KYIV: Ukraine ruled out a ceasefire or any territorial concessions to Moscow while Russia stepped up its attack in the eastern Donbas region and stopped sending gas to Finland in its latest response to Western sanctions and its deepening international isolation.

Polish President Andrzej Duda told lawmakers in Kyiv that the international community had to demand Russia’s complete withdrawal from Ukrainian territory and that sacrificing even an inch of it would be a “huge blow” to the entire West.

“Worrying voices have appeared, saying that Ukraine should give in to (President Vladimir) Putin’s demands,” Duda said, the first foreign leader to address Ukrainian lawmakers in person since Russia’s Feb 24 invasion. “Only Ukraine has the right to decide about its future.”

Shortly after he finished speaking, an air raid siren was heard in central Kyiv, a reminder that the nation remained at war even as the front lines have shifted hundreds kilometres to the south and east.

After ending weeks of resistance by the last Ukrainian fighters in the strategic southeastern port of Mariupol, Russia is waging a major offensive in Luhansk, one of two provinces in Donbas.

Russian-backed separatists already controlled parts of Luhansk and the neighbouring Donetsk province before the invasion, but Moscow wants to seize the remaining Ukrainian-held territory in the region.

The Russian defence ministry said on Sunday its forces pounded Ukrainian command centres, troops and ammunition depots in Donbas and the Mykolayiv region in the south with air strikes and artillery.

Ukraine’s general staff reported continued heavy Russian shelling of twin cities Sievierodonetsk and Lysychansk in the Luhansk region. The cities, separated by the Siverskiy Donets River, form the eastern part of a Ukrainian-held pocket that Russia has been trying to overrun since mid-April after failing to capture Kyiv and shifting its focus to the east and south of the country.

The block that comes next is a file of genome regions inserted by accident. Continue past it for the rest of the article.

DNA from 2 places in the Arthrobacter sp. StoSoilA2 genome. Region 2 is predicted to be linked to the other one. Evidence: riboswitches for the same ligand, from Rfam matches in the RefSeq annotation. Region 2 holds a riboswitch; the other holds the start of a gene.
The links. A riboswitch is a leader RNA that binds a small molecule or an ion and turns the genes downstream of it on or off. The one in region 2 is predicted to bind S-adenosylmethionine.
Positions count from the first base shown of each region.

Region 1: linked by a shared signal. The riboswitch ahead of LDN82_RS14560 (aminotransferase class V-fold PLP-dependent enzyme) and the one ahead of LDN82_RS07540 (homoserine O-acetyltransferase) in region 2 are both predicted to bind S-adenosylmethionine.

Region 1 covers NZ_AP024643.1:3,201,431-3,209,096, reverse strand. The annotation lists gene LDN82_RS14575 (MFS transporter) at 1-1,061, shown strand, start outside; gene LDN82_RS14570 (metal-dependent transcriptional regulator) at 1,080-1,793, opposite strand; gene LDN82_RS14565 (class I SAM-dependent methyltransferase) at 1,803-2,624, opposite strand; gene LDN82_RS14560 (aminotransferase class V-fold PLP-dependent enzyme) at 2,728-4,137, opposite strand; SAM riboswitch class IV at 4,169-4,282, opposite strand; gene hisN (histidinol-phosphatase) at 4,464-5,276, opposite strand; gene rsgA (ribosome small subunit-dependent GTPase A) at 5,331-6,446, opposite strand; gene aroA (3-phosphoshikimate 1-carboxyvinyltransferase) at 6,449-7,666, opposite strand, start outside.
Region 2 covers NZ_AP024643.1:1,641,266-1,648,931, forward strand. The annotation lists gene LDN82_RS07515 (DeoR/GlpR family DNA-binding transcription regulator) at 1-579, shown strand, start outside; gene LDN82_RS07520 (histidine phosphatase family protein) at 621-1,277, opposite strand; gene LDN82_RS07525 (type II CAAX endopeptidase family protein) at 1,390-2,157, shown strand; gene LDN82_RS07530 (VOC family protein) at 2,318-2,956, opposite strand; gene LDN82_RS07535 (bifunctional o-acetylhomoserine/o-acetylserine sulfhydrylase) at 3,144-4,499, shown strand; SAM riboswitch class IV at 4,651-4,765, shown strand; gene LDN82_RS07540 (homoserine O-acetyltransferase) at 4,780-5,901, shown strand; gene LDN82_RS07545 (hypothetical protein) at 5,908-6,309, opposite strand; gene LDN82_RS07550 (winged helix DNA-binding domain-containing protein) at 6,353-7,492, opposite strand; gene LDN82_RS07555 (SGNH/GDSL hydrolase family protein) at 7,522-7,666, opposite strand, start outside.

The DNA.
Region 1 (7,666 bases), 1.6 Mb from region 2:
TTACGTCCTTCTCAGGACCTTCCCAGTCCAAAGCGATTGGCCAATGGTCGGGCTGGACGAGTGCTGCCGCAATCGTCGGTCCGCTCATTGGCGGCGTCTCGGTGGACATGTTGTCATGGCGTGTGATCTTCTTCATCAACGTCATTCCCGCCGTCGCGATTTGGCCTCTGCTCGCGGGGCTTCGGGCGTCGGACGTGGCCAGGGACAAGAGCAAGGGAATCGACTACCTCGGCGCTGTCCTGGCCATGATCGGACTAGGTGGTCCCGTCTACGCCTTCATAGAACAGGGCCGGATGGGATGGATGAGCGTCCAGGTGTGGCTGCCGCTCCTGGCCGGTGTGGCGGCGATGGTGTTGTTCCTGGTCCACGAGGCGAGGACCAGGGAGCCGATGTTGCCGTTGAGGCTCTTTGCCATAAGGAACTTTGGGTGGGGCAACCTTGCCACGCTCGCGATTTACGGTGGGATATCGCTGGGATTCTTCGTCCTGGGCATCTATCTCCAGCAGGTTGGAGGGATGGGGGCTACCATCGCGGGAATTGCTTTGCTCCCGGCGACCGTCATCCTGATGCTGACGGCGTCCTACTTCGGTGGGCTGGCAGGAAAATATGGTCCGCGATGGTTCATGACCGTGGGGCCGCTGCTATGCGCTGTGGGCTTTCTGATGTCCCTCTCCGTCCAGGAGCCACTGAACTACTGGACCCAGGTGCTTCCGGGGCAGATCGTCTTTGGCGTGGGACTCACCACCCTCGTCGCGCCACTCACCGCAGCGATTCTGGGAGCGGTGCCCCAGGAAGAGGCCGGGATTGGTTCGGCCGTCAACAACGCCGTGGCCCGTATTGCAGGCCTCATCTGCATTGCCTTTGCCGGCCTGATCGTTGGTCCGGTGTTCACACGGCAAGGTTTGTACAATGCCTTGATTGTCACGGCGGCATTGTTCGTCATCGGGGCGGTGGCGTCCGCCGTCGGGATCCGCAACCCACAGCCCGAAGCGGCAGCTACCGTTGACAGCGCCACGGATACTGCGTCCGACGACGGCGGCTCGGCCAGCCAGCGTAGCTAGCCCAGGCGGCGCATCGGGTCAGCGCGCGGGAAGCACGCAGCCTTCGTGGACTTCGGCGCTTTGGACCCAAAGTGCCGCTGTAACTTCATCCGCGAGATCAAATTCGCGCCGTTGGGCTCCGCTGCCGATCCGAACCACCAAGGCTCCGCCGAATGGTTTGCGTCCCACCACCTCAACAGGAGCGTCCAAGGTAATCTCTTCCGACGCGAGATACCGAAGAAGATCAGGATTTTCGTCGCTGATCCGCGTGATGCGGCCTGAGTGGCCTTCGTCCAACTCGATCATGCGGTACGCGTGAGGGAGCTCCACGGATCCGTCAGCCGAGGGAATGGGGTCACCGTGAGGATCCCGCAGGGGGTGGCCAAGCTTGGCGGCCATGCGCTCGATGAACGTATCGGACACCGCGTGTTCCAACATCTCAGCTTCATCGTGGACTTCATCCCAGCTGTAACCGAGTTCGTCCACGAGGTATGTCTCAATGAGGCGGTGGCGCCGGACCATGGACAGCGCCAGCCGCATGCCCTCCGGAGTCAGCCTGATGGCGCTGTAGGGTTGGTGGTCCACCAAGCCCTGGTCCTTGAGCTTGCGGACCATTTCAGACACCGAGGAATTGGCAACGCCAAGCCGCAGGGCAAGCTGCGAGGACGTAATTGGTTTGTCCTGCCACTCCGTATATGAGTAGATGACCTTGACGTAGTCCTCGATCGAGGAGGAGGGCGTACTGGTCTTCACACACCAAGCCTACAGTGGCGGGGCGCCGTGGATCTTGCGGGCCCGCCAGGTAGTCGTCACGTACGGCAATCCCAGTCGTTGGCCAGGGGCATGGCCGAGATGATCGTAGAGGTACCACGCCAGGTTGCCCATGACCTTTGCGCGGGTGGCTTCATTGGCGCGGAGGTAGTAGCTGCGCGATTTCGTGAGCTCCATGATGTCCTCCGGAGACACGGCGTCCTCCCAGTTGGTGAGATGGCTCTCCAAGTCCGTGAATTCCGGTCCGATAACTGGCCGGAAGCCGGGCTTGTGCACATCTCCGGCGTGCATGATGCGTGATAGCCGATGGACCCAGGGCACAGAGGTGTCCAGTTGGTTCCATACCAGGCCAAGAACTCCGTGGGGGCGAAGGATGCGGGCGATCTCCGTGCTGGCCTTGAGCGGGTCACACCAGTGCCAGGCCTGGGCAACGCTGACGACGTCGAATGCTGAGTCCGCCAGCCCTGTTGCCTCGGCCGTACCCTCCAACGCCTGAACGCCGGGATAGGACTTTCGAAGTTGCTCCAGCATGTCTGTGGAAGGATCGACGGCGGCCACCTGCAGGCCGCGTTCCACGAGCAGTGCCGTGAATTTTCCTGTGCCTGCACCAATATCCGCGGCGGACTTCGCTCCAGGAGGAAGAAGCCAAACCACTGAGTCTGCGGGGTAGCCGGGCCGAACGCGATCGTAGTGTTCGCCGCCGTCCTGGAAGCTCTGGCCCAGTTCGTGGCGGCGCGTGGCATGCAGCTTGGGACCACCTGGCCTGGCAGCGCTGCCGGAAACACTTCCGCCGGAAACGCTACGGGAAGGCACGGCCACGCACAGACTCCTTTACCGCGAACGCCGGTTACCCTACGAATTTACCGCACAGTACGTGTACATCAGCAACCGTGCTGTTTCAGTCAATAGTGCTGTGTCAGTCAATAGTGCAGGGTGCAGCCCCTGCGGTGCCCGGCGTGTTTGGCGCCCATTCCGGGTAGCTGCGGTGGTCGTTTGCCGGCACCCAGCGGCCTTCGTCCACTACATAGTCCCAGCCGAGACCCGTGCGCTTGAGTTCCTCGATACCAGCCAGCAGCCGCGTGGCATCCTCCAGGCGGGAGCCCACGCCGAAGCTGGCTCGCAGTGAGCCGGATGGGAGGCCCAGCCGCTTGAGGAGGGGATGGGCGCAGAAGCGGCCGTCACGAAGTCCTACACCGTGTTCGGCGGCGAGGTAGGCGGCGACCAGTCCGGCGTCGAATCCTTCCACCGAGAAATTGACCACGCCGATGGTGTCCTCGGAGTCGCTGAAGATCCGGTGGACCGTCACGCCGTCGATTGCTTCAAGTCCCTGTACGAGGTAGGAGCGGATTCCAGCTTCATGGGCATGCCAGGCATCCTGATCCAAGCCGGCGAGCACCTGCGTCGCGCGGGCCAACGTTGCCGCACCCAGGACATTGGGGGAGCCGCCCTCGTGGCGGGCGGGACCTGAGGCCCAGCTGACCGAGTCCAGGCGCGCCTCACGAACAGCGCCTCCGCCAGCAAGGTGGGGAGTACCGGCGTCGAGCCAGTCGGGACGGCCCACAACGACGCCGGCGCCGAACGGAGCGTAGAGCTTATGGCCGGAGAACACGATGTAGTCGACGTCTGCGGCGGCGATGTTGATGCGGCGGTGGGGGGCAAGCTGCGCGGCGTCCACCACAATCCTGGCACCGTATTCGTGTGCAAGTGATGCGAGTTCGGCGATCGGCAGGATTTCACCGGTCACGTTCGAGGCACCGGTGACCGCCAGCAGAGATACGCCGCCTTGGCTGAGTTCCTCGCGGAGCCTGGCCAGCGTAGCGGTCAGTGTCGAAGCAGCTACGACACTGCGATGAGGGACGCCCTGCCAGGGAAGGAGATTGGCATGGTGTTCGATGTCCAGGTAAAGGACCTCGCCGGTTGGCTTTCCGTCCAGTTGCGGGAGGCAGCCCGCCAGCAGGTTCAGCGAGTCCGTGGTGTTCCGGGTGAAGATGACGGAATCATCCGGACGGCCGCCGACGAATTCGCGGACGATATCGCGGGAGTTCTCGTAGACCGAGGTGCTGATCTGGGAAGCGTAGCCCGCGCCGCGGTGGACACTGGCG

Reuters was unable to independently verify those battlefield reports.

Ukraine’s lead negotiator, speaking to Reuters on Saturday, ruled out a ceasefire that would involve Russian forces remaining in occupied areas or any deal with Moscow that involved ceding territory. Making concessions would backfire because Russia would hit back harder after any break in fighting, President Volodymyr Zelensky’s adviser Mykhailo Podolyak said.

“The war will not stop. It will just be put on pause for some time,” Podolyak said in an interview in the heavily guarded presidential office. “They’ll start a new offensive, even more bloody and large-scale.”

Recent calls for an immediate ceasefire have come from US Defence Secretary Lloyd Austin and Italian Prime Minister Mario Draghi. The end of fighting in Mariupol, the biggest city Russia has captured, gives Putin a rare victory after a series of setbacks in nearly three months of combat.

The last Ukrainian forces holed up Mariupol’s vast Azovstal steelworks have surrendered, the Russian defence ministry said on Friday. While Ukraine has not confirmed all its forces have left, the commander of the Azov regiment, one of the units in the factory, said in a video that Ukraine’s military command had ordered the forces in Mariupol to stand down in order to preserve their lives.

Published in Dawn, May 23rd, 2022

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